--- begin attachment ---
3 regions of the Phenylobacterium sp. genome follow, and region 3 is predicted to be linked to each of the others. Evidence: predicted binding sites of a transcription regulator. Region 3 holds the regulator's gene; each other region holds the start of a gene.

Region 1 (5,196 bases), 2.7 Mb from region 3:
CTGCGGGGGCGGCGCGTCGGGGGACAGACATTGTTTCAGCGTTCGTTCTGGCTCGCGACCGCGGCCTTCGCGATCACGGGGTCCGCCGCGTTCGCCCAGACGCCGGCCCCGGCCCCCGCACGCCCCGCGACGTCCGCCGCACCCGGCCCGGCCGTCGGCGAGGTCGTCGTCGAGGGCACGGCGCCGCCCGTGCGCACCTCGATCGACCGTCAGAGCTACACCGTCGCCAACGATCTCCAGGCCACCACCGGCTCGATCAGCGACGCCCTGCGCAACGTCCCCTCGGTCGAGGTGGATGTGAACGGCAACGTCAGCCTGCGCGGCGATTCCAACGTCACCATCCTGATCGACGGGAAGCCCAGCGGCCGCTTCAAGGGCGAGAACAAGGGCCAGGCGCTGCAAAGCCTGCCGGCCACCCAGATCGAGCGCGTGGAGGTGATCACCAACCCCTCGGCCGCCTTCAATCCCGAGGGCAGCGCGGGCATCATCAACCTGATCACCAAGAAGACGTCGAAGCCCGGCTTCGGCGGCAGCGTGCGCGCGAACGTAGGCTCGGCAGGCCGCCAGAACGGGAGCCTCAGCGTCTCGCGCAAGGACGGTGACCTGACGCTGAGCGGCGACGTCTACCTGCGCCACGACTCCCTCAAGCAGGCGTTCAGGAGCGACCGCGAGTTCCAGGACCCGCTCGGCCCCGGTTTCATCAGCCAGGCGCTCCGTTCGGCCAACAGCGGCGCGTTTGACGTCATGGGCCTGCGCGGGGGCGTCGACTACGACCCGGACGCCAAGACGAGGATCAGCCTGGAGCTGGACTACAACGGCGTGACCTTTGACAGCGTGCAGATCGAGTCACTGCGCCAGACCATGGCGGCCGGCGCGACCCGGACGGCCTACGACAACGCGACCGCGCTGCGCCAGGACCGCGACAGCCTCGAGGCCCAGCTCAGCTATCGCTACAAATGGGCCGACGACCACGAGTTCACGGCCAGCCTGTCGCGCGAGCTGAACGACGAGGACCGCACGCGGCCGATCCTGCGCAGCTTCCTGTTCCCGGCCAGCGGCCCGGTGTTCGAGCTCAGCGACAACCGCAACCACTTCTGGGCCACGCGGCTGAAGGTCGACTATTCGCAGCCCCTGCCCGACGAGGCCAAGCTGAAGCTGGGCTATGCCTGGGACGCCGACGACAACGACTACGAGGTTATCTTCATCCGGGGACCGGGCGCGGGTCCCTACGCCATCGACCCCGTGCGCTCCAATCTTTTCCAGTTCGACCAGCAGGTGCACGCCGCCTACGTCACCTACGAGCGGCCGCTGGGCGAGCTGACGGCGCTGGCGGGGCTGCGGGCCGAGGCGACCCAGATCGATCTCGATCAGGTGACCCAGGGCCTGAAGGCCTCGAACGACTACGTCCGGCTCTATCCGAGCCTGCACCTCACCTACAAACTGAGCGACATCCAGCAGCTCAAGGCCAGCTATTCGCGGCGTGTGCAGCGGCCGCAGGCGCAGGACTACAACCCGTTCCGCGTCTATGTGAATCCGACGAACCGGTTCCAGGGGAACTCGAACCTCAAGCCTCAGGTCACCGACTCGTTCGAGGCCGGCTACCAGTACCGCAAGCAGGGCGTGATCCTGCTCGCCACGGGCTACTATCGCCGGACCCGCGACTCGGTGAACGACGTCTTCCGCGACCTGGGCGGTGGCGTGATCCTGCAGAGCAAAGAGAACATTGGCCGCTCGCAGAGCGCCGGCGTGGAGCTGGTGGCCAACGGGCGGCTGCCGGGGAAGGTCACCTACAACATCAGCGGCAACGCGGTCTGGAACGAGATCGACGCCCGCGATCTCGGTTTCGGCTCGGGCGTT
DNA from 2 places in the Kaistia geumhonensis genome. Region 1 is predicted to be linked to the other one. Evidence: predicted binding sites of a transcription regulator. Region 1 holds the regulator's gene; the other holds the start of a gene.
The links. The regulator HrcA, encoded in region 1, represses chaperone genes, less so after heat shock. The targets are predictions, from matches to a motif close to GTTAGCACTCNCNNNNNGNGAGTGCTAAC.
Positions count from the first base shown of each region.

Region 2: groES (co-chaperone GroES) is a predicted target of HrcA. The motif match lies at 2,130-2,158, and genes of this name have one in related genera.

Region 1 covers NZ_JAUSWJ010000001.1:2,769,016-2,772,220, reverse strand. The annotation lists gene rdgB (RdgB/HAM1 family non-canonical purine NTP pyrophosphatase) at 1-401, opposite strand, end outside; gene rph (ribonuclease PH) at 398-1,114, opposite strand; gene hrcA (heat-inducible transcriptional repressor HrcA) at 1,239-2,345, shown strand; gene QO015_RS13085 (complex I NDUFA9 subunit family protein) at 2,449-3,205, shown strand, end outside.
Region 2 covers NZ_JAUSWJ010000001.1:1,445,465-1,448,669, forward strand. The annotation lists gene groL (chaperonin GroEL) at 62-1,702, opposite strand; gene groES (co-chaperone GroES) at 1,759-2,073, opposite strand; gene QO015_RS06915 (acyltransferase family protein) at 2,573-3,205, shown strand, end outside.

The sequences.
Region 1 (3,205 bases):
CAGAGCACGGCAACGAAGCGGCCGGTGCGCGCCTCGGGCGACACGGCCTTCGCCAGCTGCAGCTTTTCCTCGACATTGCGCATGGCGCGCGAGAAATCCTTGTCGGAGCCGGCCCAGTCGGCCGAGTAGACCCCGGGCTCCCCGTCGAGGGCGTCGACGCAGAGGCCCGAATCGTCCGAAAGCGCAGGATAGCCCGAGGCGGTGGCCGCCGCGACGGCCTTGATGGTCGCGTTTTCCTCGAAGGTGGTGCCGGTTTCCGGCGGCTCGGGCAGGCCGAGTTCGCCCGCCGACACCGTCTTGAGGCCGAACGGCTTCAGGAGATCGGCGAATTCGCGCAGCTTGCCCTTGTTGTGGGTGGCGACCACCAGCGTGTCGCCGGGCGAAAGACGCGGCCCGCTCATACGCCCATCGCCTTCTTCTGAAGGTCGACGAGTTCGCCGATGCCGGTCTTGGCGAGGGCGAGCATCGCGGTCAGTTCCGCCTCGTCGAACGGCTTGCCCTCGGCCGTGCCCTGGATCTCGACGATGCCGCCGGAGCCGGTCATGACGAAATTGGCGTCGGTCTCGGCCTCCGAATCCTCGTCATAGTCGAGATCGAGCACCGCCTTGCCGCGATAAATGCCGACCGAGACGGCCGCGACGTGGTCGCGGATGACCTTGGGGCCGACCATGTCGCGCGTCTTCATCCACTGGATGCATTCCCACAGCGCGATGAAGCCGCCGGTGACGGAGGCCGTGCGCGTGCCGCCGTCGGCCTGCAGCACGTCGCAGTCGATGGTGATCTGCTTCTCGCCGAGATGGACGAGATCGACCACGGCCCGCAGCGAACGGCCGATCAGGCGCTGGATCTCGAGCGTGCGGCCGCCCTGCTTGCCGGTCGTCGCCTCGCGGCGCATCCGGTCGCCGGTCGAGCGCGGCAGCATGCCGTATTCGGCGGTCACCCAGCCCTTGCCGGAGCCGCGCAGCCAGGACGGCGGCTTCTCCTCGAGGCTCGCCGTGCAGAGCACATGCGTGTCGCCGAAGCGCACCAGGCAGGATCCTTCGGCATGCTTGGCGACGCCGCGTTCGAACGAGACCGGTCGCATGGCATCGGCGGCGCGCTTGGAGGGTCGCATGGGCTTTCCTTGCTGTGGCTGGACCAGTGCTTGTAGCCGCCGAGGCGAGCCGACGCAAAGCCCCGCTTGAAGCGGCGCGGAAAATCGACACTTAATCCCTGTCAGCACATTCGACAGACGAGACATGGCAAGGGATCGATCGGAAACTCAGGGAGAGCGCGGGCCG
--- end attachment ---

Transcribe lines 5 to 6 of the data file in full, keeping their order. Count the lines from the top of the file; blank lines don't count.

The links. The regulator HrcA, encoded in region 1, represses chaperone genes, less so after heat shock. The targets are predictions, from matches to a motif close to GTTAGCACTCNCNNNNNGNGAGTGCTAAC.
Positions count from the first base shown of each region.